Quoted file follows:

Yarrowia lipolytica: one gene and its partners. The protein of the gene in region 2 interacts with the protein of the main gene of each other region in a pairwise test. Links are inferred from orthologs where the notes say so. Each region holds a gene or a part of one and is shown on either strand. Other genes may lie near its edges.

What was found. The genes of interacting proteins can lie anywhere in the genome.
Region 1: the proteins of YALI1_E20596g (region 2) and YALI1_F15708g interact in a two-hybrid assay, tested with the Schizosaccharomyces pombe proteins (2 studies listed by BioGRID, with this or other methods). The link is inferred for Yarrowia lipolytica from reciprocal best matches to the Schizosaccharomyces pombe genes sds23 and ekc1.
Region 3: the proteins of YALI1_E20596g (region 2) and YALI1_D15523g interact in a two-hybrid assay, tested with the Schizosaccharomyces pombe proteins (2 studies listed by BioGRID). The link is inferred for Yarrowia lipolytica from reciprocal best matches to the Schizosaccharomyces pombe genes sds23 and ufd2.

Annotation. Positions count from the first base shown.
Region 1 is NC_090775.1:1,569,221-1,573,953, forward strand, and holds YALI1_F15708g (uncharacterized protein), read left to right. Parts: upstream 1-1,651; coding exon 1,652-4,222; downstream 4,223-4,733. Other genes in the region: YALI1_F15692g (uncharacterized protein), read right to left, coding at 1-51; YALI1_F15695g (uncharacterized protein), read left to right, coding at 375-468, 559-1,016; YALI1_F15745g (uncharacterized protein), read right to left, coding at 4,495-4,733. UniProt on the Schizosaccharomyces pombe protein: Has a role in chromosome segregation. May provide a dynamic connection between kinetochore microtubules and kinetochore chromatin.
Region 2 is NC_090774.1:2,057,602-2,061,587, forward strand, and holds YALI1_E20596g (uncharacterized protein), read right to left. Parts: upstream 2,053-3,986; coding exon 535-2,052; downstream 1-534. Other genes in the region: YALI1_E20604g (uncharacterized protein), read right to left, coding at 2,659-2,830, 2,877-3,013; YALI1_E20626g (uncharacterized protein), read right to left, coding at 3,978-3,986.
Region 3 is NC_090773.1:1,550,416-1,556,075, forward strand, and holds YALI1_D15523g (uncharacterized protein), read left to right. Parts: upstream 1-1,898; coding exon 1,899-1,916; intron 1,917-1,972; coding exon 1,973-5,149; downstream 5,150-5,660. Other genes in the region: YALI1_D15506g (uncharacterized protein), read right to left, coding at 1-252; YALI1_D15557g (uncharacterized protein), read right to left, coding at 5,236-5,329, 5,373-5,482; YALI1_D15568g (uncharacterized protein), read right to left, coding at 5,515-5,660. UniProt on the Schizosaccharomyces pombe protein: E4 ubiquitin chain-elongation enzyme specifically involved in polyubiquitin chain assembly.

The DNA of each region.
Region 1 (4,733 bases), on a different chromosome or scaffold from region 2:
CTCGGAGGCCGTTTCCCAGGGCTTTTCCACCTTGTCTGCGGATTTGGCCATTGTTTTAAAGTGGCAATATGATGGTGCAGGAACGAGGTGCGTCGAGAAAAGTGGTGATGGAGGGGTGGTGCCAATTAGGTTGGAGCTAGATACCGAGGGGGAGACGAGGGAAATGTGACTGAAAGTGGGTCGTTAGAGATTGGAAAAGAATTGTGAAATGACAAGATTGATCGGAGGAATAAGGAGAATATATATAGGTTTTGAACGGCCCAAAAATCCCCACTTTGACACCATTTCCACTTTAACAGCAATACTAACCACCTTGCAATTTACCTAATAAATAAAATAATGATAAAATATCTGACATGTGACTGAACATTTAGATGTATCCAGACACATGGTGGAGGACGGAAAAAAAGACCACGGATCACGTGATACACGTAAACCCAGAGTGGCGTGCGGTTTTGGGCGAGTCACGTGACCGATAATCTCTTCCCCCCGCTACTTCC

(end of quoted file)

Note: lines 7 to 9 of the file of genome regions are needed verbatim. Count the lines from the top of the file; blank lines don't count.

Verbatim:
Region 2 is NC_090774.1:2,057,602-2,061,587, forward strand, and holds YALI1_E20596g (uncharacterized protein), read right to left. Parts: upstream 2,053-3,986; coding exon 535-2,052; downstream 1-534. Other genes in the region: YALI1_E20604g (uncharacterized protein), read right to left, coding at 2,659-2,830, 2,877-3,013; YALI1_E20626g (uncharacterized protein), read right to left, coding at 3,978-3,986.
Region 3 is NC_090773.1:1,550,416-1,556,075, forward strand, and holds YALI1_D15523g (uncharacterized protein), read left to right. Parts: upstream 1-1,898; coding exon 1,899-1,916; intron 1,917-1,972; coding exon 1,973-5,149; downstream 5,150-5,660. Other genes in the region: YALI1_D15506g (uncharacterized protein), read right to left, coding at 1-252; YALI1_D15557g (uncharacterized protein), read right to left, coding at 5,236-5,329, 5,373-5,482; YALI1_D15568g (uncharacterized protein), read right to left, coding at 5,515-5,660. UniProt on the Schizosaccharomyces pombe protein: E4 ubiquitin chain-elongation enzyme specifically involved in polyubiquitin chain assembly.

The DNA of each region.